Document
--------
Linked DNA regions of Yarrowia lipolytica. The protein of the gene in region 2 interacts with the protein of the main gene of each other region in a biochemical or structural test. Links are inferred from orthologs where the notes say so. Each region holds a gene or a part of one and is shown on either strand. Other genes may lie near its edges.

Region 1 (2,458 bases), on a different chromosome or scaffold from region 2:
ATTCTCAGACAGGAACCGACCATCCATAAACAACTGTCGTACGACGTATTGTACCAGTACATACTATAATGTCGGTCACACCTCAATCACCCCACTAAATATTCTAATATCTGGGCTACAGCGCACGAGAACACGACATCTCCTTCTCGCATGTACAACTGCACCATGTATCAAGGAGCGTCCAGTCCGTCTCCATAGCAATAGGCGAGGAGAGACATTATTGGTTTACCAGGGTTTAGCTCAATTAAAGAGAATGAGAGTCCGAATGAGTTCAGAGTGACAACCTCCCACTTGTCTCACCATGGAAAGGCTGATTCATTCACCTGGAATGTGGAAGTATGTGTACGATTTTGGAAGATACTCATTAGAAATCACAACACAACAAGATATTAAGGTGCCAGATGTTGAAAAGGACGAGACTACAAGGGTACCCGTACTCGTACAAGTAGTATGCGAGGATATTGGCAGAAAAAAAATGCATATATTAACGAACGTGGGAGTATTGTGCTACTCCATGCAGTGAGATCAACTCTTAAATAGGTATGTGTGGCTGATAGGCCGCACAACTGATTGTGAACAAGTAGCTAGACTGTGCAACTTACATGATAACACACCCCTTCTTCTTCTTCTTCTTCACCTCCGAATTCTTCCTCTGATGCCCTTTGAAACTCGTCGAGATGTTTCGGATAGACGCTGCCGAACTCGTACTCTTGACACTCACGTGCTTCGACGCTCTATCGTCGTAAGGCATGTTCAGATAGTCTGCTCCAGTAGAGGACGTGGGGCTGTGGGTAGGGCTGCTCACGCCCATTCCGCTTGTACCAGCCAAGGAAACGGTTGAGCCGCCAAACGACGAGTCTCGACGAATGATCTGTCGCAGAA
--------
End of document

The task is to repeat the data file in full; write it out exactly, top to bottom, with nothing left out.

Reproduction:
Linked DNA regions of Yarrowia lipolytica. The protein of the gene in region 2 interacts with the protein of the main gene of each other region in a biochemical or structural test. Links are inferred from orthologs where the notes say so. Each region holds a gene or a part of one and is shown on either strand. Other genes may lie near its edges.

Region 1 (2,458 bases), on a different chromosome or scaffold from region 2:
ATTCTCAGACAGGAACCGACCATCCATAAACAACTGTCGTACGACGTATTGTACCAGTACATACTATAATGTCGGTCACACCTCAATCACCCCACTAAATATTCTAATATCTGGGCTACAGCGCACGAGAACACGACATCTCCTTCTCGCATGTACAACTGCACCATGTATCAAGGAGCGTCCAGTCCGTCTCCATAGCAATAGGCGAGGAGAGACATTATTGGTTTACCAGGGTTTAGCTCAATTAAAGAGAATGAGAGTCCGAATGAGTTCAGAGTGACAACCTCCCACTTGTCTCACCATGGAAAGGCTGATTCATTCACCTGGAATGTGGAAGTATGTGTACGATTTTGGAAGATACTCATTAGAAATCACAACACAACAAGATATTAAGGTGCCAGATGTTGAAAAGGACGAGACTACAAGGGTACCCGTACTCGTACAAGTAGTATGCGAGGATATTGGCAGAAAAAAAATGCATATATTAACGAACGTGGGAGTATTGTGCTACTCCATGCAGTGAGATCAACTCTTAAATAGGTATGTGTGGCTGATAGGCCGCACAACTGATTGTGAACAAGTAGCTAGACTGTGCAACTTACATGATAACACACCCCTTCTTCTTCTTCTTCTTCACCTCCGAATTCTTCCTCTGATGCCCTTTGAAACTCGTCGAGATGTTTCGGATAGACGCTGCCGAACTCGTACTCTTGACACTCACGTGCTTCGACGCTCTATCGTCGTAAGGCATGTTCAGATAGTCTGCTCCAGTAGAGGACGTGGGGCTGTGGGTAGGGCTGCTCACGCCCATTCCGCTTGTACCAGCCAAGGAAACGGTTGAGCCGCCAAACGACGAGTCTCGACGAATGATCTGTCGCAGAA